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Other than that and class, I haven’t been up to too much.  I was invited to climb with the rock climbing team at the university on Monday and Wednesday nights on their rock climbing wall so I will probably go to my first session there tonight so I can keep up with an old hobby and hopefully meet some friends along the way!  I hope everything is okay back in the states, I was crushed by the news from Boston on Monday.

Cusco

Hello everyone!  I know I haven’t done a very good job keeping my blog updated, but in my defense I have been very busy.  Last week I had to register for courses for both this semester in Peru and next semester at W&L, both of which turned out great.  Then, last Thursday I flew from Lima to Cusco to begin a weekend full of adventure!

On the first day we visited a small city called Chincheros.   The altitude in Chinceros is relatively low in comparison to the city of Cusco, so the director of our program decided it would be better to stay there the first day so we could get acclimated.  We visited a small organization of women that create various products using alpaca, wool, and baby alpaca and they showed us the process they use to create these products.  Afterwards, we were given the opportunity to buy some of their products, and I bought a wonderfully soft blanket made of baby alpaca.

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We also visited some Incan ruins called Ollantaytambo.  The ruins were impressive and the views of the mountains were spectacular, but it was all merely a warm up for our trip the next day to Machu Picchu.

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The trip to Machu Picchu on Friday was the highlight of the trip.  I am lucky enough to have visited this wonder of the world once before, and the second time was just as impressive.  Pictures really do not do this place justice, but here are some of the ones I took:

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I’m particularly proud of the picture with the llama.  I think it encapsulates Machu Picchu very well.  I also got to climb Wayna Picchu, the tall mountain behind Machu Picchu, which I didn’t get to do the last time I visited.  They only allow 400 visitors a day up Wayna Picchu  in order to preserve the ruins up there.  This was my favorite part about the trip because the views were spectacular.

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Then, on Saturday, we returned to Cusco and spent the day in the city.  I got to go horseback riding on a trail with an excellent view of the Andes and eat cuy, or guinea pig, a Peruvian delicacy.  I thoroughly enjoyed them both!  Unfortunately, I don’t have any pictures of the cuy because I didn’t carry my camera around the city as there is a lot of theft.

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All in all, I had a wonderful time, but this week it’s time to get serious and start class.  I’ve enjoyed the first few classes I’ve attended so far and am looking forward to this upcoming semester.

La Amazonia

Over the weekend, I visited Iquitos, which is the largest city in the world inaccessible by road with over 400,000 inhabitants.  But really I only flew into Iquitos and passed through it on my way to a hotel in the Amazon Rainforest.  Before we got to the hotel, however, we visited a manatee reserve where they raise baby manatees until they are old enough to be released into the wild.  I got to feed a baby manatee!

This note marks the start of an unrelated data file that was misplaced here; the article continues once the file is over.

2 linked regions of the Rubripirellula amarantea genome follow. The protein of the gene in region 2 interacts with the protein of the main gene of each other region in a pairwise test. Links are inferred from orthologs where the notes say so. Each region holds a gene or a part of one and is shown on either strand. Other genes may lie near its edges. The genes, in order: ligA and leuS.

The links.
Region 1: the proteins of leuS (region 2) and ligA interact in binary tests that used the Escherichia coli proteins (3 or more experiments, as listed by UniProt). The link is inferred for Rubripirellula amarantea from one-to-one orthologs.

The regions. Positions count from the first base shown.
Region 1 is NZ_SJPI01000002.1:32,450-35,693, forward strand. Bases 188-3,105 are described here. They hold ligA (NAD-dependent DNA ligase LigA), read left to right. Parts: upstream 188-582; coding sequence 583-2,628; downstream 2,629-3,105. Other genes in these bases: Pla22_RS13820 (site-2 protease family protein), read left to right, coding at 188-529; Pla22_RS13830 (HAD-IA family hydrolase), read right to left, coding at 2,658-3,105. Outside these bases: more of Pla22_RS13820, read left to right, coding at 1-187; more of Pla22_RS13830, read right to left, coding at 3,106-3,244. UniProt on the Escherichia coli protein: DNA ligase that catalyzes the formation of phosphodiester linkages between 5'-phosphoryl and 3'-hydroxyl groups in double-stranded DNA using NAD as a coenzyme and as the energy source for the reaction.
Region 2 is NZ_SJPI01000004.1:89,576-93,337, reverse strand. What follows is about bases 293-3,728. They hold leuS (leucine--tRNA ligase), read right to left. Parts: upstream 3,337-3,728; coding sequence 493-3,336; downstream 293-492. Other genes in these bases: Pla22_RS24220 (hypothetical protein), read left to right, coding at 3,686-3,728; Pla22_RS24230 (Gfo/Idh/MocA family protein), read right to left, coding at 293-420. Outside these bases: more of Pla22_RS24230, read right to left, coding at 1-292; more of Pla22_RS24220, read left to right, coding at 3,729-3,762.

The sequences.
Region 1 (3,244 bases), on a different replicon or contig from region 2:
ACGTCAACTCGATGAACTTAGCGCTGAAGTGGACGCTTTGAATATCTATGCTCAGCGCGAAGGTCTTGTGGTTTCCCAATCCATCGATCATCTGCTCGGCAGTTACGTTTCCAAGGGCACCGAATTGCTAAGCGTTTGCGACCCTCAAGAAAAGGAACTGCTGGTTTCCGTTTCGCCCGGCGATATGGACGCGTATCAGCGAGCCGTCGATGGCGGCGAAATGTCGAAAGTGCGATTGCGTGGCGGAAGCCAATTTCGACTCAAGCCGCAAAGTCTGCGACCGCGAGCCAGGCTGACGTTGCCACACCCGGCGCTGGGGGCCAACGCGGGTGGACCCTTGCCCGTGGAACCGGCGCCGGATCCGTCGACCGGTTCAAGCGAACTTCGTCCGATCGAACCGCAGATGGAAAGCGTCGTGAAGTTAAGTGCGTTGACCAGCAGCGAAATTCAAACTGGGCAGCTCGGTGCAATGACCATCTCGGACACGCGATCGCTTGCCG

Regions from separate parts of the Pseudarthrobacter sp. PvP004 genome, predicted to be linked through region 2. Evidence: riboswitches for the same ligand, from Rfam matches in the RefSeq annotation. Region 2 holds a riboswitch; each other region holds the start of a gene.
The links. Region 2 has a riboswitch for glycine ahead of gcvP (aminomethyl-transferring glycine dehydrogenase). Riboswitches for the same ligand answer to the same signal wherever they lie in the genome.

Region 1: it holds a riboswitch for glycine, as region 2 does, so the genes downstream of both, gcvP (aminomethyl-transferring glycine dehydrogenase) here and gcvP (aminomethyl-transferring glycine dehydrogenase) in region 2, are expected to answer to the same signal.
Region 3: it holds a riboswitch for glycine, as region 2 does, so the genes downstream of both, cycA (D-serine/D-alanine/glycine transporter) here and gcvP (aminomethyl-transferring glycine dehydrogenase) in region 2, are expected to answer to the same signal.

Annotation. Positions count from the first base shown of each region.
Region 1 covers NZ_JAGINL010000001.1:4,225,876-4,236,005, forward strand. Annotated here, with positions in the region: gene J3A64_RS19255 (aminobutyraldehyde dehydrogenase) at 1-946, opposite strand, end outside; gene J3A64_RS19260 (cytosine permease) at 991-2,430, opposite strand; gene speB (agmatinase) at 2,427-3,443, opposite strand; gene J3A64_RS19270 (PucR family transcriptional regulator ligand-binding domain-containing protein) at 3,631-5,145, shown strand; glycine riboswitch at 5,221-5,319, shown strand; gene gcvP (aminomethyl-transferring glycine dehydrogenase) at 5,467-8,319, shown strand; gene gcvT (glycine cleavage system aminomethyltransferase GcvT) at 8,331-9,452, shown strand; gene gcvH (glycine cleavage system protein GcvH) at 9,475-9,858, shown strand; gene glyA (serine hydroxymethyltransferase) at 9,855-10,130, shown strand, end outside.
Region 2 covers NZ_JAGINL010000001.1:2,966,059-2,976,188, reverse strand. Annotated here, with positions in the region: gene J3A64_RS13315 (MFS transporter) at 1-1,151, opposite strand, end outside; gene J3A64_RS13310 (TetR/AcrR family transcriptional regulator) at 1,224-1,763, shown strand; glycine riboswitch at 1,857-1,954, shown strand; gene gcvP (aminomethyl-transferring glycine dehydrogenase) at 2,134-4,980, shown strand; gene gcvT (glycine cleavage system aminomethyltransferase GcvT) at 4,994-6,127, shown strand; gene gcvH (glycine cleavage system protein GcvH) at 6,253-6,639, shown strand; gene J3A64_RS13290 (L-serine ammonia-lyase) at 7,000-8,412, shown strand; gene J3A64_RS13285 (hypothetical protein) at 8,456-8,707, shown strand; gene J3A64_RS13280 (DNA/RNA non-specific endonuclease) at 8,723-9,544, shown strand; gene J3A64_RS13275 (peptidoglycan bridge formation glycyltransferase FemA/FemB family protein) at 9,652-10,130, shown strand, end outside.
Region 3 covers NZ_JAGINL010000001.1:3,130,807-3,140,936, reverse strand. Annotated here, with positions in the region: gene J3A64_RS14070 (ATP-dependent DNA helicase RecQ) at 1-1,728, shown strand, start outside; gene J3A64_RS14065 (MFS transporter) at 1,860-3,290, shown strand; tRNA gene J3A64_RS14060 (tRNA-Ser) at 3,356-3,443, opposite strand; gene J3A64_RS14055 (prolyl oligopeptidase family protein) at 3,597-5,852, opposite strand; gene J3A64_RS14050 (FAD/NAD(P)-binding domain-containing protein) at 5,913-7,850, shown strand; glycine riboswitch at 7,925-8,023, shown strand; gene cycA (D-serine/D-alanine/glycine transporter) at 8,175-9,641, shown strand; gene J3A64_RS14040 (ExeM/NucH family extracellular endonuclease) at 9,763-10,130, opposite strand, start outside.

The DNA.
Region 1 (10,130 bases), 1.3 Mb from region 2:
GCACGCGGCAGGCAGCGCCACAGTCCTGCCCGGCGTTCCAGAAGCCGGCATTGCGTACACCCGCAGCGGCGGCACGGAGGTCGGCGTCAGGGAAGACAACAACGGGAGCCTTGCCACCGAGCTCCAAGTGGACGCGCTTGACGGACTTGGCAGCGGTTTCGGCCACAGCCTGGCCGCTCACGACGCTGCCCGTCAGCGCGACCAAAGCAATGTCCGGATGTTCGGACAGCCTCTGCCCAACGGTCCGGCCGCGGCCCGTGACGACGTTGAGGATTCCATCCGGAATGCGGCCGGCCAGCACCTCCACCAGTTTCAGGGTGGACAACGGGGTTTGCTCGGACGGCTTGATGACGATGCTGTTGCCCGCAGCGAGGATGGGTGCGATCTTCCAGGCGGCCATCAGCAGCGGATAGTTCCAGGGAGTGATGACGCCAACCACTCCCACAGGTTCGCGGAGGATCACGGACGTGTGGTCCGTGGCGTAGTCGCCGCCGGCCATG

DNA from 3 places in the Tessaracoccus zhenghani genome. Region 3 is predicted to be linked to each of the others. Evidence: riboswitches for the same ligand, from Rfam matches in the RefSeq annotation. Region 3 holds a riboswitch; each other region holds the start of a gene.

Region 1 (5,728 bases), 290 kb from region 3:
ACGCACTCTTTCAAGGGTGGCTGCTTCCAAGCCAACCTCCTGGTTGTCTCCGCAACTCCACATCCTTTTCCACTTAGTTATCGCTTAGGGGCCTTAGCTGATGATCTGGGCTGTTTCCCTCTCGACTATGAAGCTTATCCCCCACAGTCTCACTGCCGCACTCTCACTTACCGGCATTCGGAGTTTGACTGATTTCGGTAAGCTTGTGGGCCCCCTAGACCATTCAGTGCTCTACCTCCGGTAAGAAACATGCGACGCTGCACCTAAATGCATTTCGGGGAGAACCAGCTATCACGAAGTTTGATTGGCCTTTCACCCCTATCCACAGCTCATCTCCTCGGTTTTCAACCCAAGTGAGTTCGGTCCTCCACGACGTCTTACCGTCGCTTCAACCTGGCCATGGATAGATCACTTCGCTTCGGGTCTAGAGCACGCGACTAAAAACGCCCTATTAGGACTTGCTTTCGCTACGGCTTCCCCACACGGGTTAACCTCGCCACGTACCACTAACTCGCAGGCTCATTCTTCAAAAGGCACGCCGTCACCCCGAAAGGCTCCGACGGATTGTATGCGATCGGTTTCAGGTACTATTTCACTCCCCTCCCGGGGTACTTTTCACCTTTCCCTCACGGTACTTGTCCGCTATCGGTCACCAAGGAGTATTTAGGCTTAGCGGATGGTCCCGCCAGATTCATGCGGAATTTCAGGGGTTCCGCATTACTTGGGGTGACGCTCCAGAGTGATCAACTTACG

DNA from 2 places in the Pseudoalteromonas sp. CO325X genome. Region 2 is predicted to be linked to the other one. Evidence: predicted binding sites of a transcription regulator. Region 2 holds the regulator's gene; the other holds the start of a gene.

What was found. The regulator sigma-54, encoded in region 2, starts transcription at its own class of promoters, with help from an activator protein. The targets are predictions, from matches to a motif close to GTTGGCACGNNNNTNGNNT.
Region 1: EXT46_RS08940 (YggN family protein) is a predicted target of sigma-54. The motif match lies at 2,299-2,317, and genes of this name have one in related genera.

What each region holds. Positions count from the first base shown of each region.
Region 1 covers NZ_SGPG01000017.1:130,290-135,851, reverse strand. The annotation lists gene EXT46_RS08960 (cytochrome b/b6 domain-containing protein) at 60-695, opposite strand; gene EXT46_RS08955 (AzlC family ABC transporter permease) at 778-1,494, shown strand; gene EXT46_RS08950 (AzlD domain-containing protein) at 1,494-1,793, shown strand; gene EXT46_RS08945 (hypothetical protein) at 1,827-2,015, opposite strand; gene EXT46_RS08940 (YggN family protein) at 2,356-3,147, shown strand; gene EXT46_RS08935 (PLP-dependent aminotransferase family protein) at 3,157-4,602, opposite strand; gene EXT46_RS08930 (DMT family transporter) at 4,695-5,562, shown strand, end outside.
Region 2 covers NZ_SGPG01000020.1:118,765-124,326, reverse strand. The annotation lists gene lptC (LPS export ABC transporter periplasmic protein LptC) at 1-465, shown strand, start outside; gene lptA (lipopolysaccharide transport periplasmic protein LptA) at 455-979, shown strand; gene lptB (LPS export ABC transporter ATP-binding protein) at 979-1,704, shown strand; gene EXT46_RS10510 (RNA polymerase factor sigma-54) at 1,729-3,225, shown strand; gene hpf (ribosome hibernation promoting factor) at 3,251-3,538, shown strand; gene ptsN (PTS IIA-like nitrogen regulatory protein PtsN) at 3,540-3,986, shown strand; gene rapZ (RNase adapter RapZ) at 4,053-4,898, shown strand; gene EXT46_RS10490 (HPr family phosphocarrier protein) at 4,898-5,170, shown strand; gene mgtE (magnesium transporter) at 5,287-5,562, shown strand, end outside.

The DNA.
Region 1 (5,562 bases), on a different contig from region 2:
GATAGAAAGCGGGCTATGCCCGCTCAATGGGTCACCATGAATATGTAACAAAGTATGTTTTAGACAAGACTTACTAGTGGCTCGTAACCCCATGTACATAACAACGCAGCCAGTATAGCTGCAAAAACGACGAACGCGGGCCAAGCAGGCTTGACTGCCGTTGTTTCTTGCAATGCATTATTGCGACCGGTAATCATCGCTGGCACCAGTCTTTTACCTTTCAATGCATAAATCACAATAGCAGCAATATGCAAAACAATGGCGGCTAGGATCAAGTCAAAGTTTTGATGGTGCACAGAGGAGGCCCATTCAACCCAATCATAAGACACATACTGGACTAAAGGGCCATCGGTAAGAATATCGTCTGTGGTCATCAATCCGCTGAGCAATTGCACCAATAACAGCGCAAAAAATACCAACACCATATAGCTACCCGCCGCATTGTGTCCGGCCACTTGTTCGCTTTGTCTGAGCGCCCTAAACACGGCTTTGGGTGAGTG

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Also, I caught a piranha!

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And I climbed a palm tree.

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And I held a sloth!

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I had a ton of fun in the amazon and got to know a lot of cool people who are studying abroad here with me.  I loved hiking through the rainforest and seeing all the native wildlife that I very well may never get to see again (although I hope that I do!)  All in all, it was one of my favorite experiences in my life.

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Peru Visits Peru

This is a video that we watched during our orientation on Monday that I thought was pretty funny.  A bunch of famous Peruvians made a trip to a city called Peru in Nebraska to share their culture with the residents there.  It was actually made as part of a campaign to remind Peruvians about how special their country is and how lucky they are to be Peruvian.  If anyone is interested in learning a little bit about Peruvian culture, it’s worth a watch.

Settling In

Hola from Perú!

I have been super busy the last few days with orientation and some sight seeing around the city, but now that I’m settled in and have a little time to kill (finally), I figured I would update you all on my experience so far.  I am living in a small family compound with my 2 host parents, their 24 year old nephew who is studying to become a pilot, and another American student.  They have all been wonderful, warm, and inviting.

On my first day in Lima, we visited some ancient Pre-Incan ruins called Huaca Pucllana located right in the middle of the city!  It was bizarre seeing these tall modern buildings in the background of an ancient pyramid.

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Then, yesterday, the group of us international students went to see the Parque de las Aguas Mágicas (Park of Magical Waters), which is a neat park that has 13 unique fountains and a Guinness world record for being the largest fountain complex in the world.  At night, they had a light show in one of the larger fountains where they projected images onto the mist the fountain created and coordinated the movement of the lights and water with music  played over the loud speakers.  Here are a few pictures:

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Oh and also, as I’m sure you know, a new Pope was chosen today and he’s argentinian, so that’s kind of a big deal down here.  Practically everyone is Catholic and they are so proud to have the next Pope be from Latin America, which has never happened before!  I hope everything is going well in the states.  I register for classes tomorrow and then on Friday I travel to Iquitos to visit the Amazon.  And yes, mom, I will remember my malaria pills.  I am not expected to have internet service over the weekend, so my next post will come when I return!

 

The Last Supper

Tonight is my last night in the US until late August, so my parents took me out to dinner at The Grog in Newburyport, MA.  Here’s a photo of us from my “Last Supper.”

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I’m all packed and ready to go!  My flight leaves from Boston tomorrow at 11:10am and I’m expected to arrive in Lima at 9:05pm.  Wish me luck!

UPDATE: I forgot to mention, this picture was taken with my new Panasonic Lumix TS4.  It’s water-proof, shock-proof, dust-proof, and freeze-proof.  In other words, it’s Nate-proof (hopefully).  This is perfect for me considering I broke my old camera before I even arrived to Florianópolis in Brazil.  So, unless this one gets snatched by a piraña on the street, there’s no excuse for me not to take a bunch of pictures to share with you all!